PxPixel
Wild Horse Roundups: Is the Media Keeping Score or Making Scores? - The Horse Owner's Resource

Wild Horse Roundups: Is the Media Keeping Score or Making Scores?

Author:
Publish date:

What does Rupert Murdoch have against Madeleine Pickens? Did his Newscorp-owned Wall Street Journal paint too tough picture of the woman many consider the savior of wild horses or are other media being too kind in reporting only her side of the wild horse story? Here's the Fox News view of Pickens' SAM proposal.

Wild horses are good news. Good news for media, that is, who are finding that the public is hungry for news (and views) over whether the Bureau of Land Management is on the right path to manage wild horses on public lands in the western United States. But in this day of partisan media, you'll have to work hard to get both sides of the story--and both sides are likely to a little skewed, so good luck figuring out what's really going on.

We survived the Summit of the Horse in Las Vegas (summary reports on the combo political/business/ethical pro-slaughter conference posted online should be required reading) and the controversy over the Saving America's Mustangs float in the Rose Bowl Parade. (After all the criticism, a breakdown in the parade meant that the mustangs and war veterans were not seen on national television, although the float did win a prize.)

Amid the year-end lists, the group Wild Horse Preservation noted that CBS Radio listed Interior Department "corruption", including the treatment of wild horses, as their #3 under-reported legal story of 2010. CNN began the year with a video series critical of BLM roundup practices.

If wild horses are good news for media ratings, they are still bad news for most ranchers and sad news for their advocates--unless, of course, government policy changes to favor the preservationist point of view.

This video from the New York Times from back in September attempted to show both sides of the wild horse issue. Do you think it succeeds?

As Congress returns today from the holiday weekend, members were greeted by a full-page ad in the Capitol Hill newspaper Politico. The ad criticized the Interior Department's Bureau of Land Management (BLM) for its decision to proceed with the roundup of more than 2,000 mustangs in northeastern Nevada. A cost-effective alternative is on the table, according to the ad.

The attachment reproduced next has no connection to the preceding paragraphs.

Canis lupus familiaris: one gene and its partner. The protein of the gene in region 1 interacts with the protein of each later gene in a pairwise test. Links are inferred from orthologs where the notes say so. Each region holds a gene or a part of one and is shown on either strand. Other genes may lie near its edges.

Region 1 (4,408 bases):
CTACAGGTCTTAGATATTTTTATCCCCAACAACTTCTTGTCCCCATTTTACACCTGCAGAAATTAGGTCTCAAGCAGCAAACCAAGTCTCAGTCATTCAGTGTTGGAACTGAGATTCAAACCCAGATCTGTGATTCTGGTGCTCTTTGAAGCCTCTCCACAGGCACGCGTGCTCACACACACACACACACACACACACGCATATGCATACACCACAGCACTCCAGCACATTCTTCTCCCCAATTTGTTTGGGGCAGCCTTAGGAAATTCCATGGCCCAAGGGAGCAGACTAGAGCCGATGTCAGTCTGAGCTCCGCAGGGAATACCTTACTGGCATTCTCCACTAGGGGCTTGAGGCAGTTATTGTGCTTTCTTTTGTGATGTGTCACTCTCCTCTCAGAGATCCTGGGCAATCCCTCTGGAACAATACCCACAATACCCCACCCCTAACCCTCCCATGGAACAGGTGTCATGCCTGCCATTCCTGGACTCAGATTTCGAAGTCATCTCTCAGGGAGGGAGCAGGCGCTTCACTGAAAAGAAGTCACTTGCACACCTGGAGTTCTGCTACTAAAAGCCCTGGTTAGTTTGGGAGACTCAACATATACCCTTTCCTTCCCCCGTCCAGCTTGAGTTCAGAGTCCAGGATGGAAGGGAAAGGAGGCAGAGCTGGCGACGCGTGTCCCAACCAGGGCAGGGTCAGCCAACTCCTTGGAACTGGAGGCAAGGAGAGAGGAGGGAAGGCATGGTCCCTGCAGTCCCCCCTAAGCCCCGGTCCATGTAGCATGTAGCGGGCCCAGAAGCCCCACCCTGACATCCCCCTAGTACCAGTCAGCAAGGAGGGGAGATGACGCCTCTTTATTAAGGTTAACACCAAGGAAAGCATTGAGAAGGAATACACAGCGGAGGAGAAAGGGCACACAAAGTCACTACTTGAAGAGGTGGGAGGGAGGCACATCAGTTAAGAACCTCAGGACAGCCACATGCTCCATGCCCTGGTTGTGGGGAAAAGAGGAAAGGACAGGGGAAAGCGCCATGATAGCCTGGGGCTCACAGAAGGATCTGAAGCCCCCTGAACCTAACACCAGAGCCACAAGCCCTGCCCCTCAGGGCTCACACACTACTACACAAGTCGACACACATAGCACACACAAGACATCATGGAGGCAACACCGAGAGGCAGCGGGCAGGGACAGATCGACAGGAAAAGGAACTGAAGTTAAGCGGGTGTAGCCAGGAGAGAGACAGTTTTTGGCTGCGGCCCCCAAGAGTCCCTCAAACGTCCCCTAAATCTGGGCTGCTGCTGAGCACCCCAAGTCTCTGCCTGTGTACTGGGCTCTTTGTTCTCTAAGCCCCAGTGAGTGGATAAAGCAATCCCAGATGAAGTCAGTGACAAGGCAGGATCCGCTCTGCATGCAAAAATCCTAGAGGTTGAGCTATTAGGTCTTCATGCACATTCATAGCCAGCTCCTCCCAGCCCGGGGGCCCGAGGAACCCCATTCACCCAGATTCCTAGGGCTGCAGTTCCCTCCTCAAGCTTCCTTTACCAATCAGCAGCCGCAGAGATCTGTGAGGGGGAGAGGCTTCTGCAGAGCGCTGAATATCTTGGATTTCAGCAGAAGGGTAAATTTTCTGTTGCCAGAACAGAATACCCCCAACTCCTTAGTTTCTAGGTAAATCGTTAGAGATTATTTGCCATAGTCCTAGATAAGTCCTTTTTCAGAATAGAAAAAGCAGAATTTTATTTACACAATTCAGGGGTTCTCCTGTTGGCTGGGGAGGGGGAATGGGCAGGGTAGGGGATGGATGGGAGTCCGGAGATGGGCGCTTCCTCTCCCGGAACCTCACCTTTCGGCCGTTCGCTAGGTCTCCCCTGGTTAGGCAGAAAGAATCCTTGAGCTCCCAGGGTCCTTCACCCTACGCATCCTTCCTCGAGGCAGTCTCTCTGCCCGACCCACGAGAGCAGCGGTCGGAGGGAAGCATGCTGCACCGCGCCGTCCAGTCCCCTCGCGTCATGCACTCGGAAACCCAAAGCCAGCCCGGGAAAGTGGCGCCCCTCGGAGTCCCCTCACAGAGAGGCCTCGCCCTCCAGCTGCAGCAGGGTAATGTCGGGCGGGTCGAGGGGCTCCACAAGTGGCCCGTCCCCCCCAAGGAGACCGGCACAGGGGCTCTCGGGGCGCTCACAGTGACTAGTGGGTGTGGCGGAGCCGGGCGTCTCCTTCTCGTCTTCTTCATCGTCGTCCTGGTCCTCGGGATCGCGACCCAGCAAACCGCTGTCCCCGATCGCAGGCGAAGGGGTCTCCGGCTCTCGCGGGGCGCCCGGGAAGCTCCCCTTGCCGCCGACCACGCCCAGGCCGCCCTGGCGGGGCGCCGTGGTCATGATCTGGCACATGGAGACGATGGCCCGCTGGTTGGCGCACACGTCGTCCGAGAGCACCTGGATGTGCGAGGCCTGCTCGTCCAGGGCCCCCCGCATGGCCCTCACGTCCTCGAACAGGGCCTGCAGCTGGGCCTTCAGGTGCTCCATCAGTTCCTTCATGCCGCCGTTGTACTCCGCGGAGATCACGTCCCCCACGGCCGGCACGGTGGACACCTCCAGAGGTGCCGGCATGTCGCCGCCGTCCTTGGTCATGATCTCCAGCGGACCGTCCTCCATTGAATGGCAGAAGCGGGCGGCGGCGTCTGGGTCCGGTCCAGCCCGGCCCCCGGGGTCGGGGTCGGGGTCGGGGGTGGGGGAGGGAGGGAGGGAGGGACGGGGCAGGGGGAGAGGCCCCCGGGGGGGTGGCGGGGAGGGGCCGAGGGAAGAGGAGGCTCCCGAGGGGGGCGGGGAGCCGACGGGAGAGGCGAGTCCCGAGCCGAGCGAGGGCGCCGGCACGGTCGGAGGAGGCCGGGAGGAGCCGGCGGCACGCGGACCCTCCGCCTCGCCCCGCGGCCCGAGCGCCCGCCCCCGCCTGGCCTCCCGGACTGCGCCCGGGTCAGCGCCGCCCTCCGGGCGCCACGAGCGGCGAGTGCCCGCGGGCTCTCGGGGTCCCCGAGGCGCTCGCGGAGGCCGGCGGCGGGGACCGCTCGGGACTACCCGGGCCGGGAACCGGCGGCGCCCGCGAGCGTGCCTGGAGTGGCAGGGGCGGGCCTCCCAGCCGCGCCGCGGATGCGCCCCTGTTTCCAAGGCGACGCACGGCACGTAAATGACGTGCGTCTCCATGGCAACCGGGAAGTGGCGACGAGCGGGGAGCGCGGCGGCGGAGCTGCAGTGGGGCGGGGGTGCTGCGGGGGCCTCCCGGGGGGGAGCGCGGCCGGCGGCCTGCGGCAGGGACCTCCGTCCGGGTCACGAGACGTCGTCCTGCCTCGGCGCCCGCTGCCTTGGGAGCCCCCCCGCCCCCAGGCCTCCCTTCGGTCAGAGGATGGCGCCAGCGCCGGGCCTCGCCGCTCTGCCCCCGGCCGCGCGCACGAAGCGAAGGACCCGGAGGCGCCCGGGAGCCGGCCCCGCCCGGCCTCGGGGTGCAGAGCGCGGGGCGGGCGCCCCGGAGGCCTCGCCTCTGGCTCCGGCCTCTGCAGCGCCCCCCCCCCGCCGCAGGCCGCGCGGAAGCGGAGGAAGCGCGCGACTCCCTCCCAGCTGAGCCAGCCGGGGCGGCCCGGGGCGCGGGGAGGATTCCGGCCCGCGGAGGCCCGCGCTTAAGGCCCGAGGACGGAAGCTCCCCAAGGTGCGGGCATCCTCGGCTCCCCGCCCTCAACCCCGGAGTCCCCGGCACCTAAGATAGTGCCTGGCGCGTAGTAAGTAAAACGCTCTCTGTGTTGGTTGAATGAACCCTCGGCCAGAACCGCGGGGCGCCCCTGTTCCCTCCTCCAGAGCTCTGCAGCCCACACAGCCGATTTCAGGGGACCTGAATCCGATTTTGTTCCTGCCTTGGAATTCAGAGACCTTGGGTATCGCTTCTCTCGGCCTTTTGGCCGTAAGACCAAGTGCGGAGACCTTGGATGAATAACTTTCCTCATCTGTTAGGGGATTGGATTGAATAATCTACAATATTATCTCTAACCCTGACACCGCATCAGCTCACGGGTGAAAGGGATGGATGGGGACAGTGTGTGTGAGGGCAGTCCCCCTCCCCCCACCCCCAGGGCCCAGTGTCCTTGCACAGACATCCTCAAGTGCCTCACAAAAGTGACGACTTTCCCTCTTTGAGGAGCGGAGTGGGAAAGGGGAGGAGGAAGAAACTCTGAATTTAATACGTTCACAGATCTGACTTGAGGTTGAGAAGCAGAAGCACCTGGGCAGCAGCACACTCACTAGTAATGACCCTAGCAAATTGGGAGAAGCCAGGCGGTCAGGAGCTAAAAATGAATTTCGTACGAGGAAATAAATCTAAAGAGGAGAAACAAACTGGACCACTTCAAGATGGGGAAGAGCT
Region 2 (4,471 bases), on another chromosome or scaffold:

The press release announcing the ad actually says that the ad "blasts" the BLM. Given the controversy over Sarah Palin's choice of terminology last week, I winced when I saw that word in the headline. I thought that a new sensitivity might result from the brouhaha over her map with cross-hair targets and advice to her followers to "Reload!" (I guess not.)

"As costs [of the BLM wild horse program] spiral out of control, Interior Secretary Ken Salazar, who oversees the BLM, and BLM Director Bob Abbey pledge reform. But their talk is cheap when opportunities for real action are ignored," the ad admonishes.

The advertisement was placed and paid for by wild-horse advocate Madeleine Pickens, who has purchased two ranches in Nevada and is in the process of creating what sounds like a legitimate wild horse eco-sanctuary in the area. Pickens' ranches are situated amidst the BLM's Antelope Complex, where BLM intends to conduct a massive wild horse roundup this week.

In early December, Pickens and her Saving American Mustangs Foundation offered to provide state-of-the-art holding facilities for the captured horses on her private lands, and requested the BLM to postpone the Antelope roundup by a few months until the ranches were ready to receive the horses.

The Pickens proposal claimed it would prevent the waste of tax dollars incurred by shipping the horses thousands of miles to off-the-range holding facilities. BLM rejected the offer.

Last week, a coalition of organizations, including the Humane Society of the United States, the Western Watersheds Project and the ASPCA sent a letter to BLM director Bob Abbey urging him to postpone the roundup in favor of the Pickens plan.

Pickens' ad states that beginning as early as Thursday, the BLM intends to capture up to 2,228 mustangs, or 83 percent of the wild horses living in the Antelope Complex. Meanwhile, the organization claims, BLM annually authorizes the equivalent of more than 2,000 privately-owned cattle and nearly 7,000 privately-owned sheep to graze the same area.

Saving America's Mustangs also contends that BLM now warehouses more wild horses in government holding facilities than are left free on the range.

The issue is not going away. On its web site, the Bureau of Land Management National Wild Horse and Burro Program acknowledges receiving 9,000 emails and letters regarding the development of a new wild horse and burro management strategy. They said that these "merited close review".

BLM sited these letters and the recent report published by the Interior Department's Office of the Inspector General (OIG) as reasons why the BLM postponed publication of a proposed new direction for the Wild Horse and Burro Program until after the first of the new year. The report has not been published, as of today.

The Inspector General's report concluded that the BLM "is doing its best to perform a very difficult job" and found that the agency's gathers of wild horses are both necessary and humane. The OIG report made several recommendations that the BLM said it would like to consider as it works toward finalizing its new wild horse and burro management strategy.

Let's hear it.

Documents and resources from the New York Times, Saving America's Mustangs, Wall Street Journal, American Wild Horse Preservation, and the BLM were used in preparing this article.

by Fran Jurga | The Jurga Report at Equisearch.com
Be friends withFran Jurga on Facebook.com

jumping-foal-713469

Tweet

Related